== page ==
H.22 Simplifying tube feed positioning
Food is an essential component for life. Feeding, the process of eating food, is a complex sequence of events, which requires the proper function and coordination of multiple muscles located in our mouth, jaw and neck.
There are many reasons that can lead to someone having feeding limitations and caloric restriction. To name a few, difficulty with swallowing, decreased appetite due to systemic illnesses (e.g. cancer) or other causes that affect the organs and muscles involved in swallowing and eating, all can lead to problems with food consumption.
The above scenarios are very common, especially in patients who are hospitalized. The solution to this is enteral nutrition or “tube feeding”. Tube feeding is applicable to all ages, from infants to adults. There are multiple types of tubes. The first type of tube is inserted through the nose into the stomach (nasogastric tube- NG) or small intestine (nasoenteral tube). Other options include placing a tube directly through the skin into the stomach (Gastrostomy tube) or small intestine (jejunostomy tube).
In the US alone, more than 250,000 patients receive tube feeding in US hospitals. The most common tube placed in the hospital setting is the nasogastric tube. Placement of a nasogastric tube is usually performed by a healthcare professional. However, following placement, there is a protocol to confirm the placement which includes an abdominal x-ray (or kidney-ureter-bladder x-ray- KUB) to visualize the tip of the tube and confirm its positioning within the stomach.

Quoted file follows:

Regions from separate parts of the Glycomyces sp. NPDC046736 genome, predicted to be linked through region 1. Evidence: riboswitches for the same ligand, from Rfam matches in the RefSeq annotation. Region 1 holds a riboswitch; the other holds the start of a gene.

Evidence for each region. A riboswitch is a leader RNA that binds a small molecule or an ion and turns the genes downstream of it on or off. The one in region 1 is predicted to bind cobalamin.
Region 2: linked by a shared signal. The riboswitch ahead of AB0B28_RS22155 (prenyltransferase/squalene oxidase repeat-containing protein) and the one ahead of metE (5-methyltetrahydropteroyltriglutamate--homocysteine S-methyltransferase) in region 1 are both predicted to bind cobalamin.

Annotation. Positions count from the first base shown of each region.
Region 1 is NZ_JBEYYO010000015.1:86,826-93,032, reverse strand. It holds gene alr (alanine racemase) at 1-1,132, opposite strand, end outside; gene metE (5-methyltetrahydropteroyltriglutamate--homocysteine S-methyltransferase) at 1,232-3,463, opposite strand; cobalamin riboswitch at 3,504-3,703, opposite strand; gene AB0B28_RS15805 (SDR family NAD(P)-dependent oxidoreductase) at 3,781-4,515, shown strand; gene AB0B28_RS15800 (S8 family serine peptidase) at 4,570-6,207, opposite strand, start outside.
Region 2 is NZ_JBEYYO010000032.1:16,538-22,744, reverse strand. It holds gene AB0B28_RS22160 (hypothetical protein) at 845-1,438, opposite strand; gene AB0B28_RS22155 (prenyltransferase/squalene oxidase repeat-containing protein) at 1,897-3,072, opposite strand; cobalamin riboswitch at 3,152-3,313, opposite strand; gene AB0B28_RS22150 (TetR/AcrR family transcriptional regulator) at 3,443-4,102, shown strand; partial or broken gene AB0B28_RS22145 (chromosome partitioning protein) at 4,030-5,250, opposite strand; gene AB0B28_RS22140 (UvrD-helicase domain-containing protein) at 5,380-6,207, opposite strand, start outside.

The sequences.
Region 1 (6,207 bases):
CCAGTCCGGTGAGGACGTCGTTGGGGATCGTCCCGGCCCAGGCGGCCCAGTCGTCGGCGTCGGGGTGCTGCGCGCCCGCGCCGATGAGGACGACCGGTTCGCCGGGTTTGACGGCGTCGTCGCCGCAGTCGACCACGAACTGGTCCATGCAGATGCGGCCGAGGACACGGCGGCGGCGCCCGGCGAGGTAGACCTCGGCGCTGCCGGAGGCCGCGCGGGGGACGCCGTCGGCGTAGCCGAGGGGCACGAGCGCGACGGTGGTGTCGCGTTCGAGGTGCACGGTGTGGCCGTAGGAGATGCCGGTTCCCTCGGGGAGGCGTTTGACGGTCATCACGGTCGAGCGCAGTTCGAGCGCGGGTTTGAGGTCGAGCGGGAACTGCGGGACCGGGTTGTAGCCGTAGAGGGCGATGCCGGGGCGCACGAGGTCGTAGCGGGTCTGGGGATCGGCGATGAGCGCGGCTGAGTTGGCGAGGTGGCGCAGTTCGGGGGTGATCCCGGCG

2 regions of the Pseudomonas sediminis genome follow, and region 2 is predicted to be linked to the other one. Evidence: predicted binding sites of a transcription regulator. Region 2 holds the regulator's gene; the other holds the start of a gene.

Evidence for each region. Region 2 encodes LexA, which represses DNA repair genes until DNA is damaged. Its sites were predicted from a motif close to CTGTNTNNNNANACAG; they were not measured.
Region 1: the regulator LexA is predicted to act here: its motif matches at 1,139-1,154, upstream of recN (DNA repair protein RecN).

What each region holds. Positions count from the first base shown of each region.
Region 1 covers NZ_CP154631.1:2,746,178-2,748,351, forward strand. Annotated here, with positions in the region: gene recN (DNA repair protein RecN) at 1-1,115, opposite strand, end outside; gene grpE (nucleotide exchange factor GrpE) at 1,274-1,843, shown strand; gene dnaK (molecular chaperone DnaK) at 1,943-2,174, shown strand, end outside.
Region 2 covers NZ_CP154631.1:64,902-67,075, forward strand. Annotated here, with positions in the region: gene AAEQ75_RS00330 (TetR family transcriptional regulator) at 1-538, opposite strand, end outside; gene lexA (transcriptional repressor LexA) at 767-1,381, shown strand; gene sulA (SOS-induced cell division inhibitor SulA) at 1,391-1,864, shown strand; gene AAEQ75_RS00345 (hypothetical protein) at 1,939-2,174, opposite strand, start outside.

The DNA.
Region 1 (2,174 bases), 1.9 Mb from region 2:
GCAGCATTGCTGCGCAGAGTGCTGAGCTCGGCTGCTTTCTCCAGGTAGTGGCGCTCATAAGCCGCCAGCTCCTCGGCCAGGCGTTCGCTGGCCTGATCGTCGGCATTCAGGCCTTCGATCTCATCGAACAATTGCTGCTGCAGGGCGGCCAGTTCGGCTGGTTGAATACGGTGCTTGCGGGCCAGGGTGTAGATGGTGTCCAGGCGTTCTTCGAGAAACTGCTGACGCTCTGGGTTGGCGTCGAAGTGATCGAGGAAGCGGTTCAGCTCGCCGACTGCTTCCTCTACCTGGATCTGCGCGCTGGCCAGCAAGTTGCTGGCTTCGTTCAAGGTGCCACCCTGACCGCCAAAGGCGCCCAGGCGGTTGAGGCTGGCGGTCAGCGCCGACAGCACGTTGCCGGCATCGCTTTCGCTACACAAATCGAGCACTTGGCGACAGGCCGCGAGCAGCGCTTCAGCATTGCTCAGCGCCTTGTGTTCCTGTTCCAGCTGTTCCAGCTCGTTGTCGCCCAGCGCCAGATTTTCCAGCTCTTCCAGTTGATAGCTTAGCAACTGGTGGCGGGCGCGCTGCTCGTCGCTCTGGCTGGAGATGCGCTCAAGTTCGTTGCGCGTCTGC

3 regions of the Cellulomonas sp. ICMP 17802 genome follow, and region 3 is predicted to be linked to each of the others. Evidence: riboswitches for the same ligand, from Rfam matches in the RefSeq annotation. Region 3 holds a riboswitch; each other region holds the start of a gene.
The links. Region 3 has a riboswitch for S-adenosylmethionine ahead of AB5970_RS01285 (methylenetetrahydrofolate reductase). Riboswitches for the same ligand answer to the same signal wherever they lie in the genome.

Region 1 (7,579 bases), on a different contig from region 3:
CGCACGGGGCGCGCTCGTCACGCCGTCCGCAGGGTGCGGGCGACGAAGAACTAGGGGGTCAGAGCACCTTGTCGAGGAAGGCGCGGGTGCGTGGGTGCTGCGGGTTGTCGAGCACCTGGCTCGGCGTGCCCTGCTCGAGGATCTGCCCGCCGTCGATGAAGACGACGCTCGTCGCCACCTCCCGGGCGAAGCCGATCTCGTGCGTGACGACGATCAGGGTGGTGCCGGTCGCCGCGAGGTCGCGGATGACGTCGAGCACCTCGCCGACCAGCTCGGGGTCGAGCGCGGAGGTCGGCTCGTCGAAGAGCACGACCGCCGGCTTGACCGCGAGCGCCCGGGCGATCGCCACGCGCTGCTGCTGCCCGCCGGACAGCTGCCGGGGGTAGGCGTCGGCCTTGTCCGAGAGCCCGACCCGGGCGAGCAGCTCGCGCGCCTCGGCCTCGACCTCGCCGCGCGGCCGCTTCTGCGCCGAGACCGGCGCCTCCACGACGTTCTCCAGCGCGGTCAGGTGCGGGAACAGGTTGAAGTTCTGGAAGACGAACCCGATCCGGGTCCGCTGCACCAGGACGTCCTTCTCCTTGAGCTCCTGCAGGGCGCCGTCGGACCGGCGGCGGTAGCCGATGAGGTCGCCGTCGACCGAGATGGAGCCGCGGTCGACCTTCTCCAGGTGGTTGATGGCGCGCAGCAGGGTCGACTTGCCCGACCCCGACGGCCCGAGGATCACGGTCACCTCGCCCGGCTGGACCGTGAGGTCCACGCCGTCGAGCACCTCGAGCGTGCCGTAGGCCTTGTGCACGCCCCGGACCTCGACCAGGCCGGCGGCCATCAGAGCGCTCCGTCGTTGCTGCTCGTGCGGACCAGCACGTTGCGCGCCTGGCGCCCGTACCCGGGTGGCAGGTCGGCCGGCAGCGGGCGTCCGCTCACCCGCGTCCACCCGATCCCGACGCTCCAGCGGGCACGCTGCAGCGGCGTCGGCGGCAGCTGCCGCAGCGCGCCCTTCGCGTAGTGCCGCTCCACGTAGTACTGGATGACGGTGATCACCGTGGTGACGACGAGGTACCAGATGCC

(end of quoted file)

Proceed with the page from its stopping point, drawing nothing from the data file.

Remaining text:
This process of Nasogastric tube placement has certain limitations:
1) performing a KUB usually takes time, thus delaying the use of the tube for medication and food delivery and delaying care advancement
2) additional radiation exposure for patients
3) Cost for additional imaging. The average cost for a KUB is $300. So since every single patient with tube feed placement, requires a KUB, the total cost for our healthcare system for confirmatory KUBs is roughly $75,000,000
4) Many times, tubes are found to be malpositioned on initial x-rays, needing repositioning/advancement of the tube and follow up repeat X-rays. This leads to even more radiation and cost.
It is evident that there is a need to simplify tube feed placement, for both improved patient safety (faster access to treatment and less radiation exposure) and decreased cost to our healthcare system (less imaging studies) for such a common procedure.
This project aims to find simpler and sophisticated solutions to sufficiently identify proper nasogastric tube placement without the need for additional imaging (KUB).
- Biology/Pre-Health Experience